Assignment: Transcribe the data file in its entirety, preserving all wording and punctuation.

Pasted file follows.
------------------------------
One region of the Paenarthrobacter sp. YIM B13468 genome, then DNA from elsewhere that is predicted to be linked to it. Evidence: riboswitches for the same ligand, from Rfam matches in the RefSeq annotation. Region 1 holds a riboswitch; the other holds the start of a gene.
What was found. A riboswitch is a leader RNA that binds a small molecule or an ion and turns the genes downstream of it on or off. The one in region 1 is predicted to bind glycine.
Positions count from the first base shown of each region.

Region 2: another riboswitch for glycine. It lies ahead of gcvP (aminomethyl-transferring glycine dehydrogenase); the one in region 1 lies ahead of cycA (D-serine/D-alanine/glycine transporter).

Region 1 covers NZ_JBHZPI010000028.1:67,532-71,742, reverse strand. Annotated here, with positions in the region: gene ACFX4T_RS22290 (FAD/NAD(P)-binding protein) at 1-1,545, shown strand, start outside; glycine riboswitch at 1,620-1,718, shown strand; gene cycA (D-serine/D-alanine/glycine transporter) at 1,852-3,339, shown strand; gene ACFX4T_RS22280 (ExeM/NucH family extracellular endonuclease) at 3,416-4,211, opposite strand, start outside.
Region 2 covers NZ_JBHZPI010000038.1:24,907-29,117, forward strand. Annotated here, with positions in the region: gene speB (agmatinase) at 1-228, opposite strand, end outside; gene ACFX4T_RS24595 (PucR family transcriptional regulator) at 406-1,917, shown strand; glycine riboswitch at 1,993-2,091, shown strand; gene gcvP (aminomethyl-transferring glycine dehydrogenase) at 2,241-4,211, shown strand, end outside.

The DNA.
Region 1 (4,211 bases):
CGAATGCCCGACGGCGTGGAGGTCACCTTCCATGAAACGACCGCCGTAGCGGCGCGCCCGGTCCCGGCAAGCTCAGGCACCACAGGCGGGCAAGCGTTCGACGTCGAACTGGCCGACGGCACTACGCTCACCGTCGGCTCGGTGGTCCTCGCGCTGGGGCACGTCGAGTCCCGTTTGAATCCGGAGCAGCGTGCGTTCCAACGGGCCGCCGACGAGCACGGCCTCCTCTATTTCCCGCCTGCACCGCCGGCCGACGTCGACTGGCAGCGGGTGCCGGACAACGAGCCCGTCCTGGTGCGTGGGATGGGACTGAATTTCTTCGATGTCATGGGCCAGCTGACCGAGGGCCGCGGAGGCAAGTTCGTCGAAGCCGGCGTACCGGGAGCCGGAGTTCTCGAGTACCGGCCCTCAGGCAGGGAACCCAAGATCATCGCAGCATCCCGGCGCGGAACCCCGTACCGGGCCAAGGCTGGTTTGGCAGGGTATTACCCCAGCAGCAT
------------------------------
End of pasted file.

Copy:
One region of the Paenarthrobacter sp. YIM B13468 genome, then DNA from elsewhere that is predicted to be linked to it. Evidence: riboswitches for the same ligand, from Rfam matches in the RefSeq annotation. Region 1 holds a riboswitch; the other holds the start of a gene.
What was found. A riboswitch is a leader RNA that binds a small molecule or an ion and turns the genes downstream of it on or off. The one in region 1 is predicted to bind glycine.
Positions count from the first base shown of each region.

Region 2: another riboswitch for glycine. It lies ahead of gcvP (aminomethyl-transferring glycine dehydrogenase); the one in region 1 lies ahead of cycA (D-serine/D-alanine/glycine transporter).

Region 1 covers NZ_JBHZPI010000028.1:67,532-71,742, reverse strand. Annotated here, with positions in the region: gene ACFX4T_RS22290 (FAD/NAD(P)-binding protein) at 1-1,545, shown strand, start outside; glycine riboswitch at 1,620-1,718, shown strand; gene cycA (D-serine/D-alanine/glycine transporter) at 1,852-3,339, shown strand; gene ACFX4T_RS22280 (ExeM/NucH family extracellular endonuclease) at 3,416-4,211, opposite strand, start outside.
Region 2 covers NZ_JBHZPI010000038.1:24,907-29,117, forward strand. Annotated here, with positions in the region: gene speB (agmatinase) at 1-228, opposite strand, end outside; gene ACFX4T_RS24595 (PucR family transcriptional regulator) at 406-1,917, shown strand; glycine riboswitch at 1,993-2,091, shown strand; gene gcvP (aminomethyl-transferring glycine dehydrogenase) at 2,241-4,211, shown strand, end outside.

The DNA.
Region 1 (4,211 bases):
CGAATGCCCGACGGCGTGGAGGTCACCTTCCATGAAACGACCGCCGTAGCGGCGCGCCCGGTCCCGGCAAGCTCAGGCACCACAGGCGGGCAAGCGTTCGACGTCGAACTGGCCGACGGCACTACGCTCACCGTCGGCTCGGTGGTCCTCGCGCTGGGGCACGTCGAGTCCCGTTTGAATCCGGAGCAGCGTGCGTTCCAACGGGCCGCCGACGAGCACGGCCTCCTCTATTTCCCGCCTGCACCGCCGGCCGACGTCGACTGGCAGCGGGTGCCGGACAACGAGCCCGTCCTGGTGCGTGGGATGGGACTGAATTTCTTCGATGTCATGGGCCAGCTGACCGAGGGCCGCGGAGGCAAGTTCGTCGAAGCCGGCGTACCGGGAGCCGGAGTTCTCGAGTACCGGCCCTCAGGCAGGGAACCCAAGATCATCGCAGCATCCCGGCGCGGAACCCCGTACCGGGCCAAGGCTGGTTTGGCAGGGTATTACCCCAGCAGCAT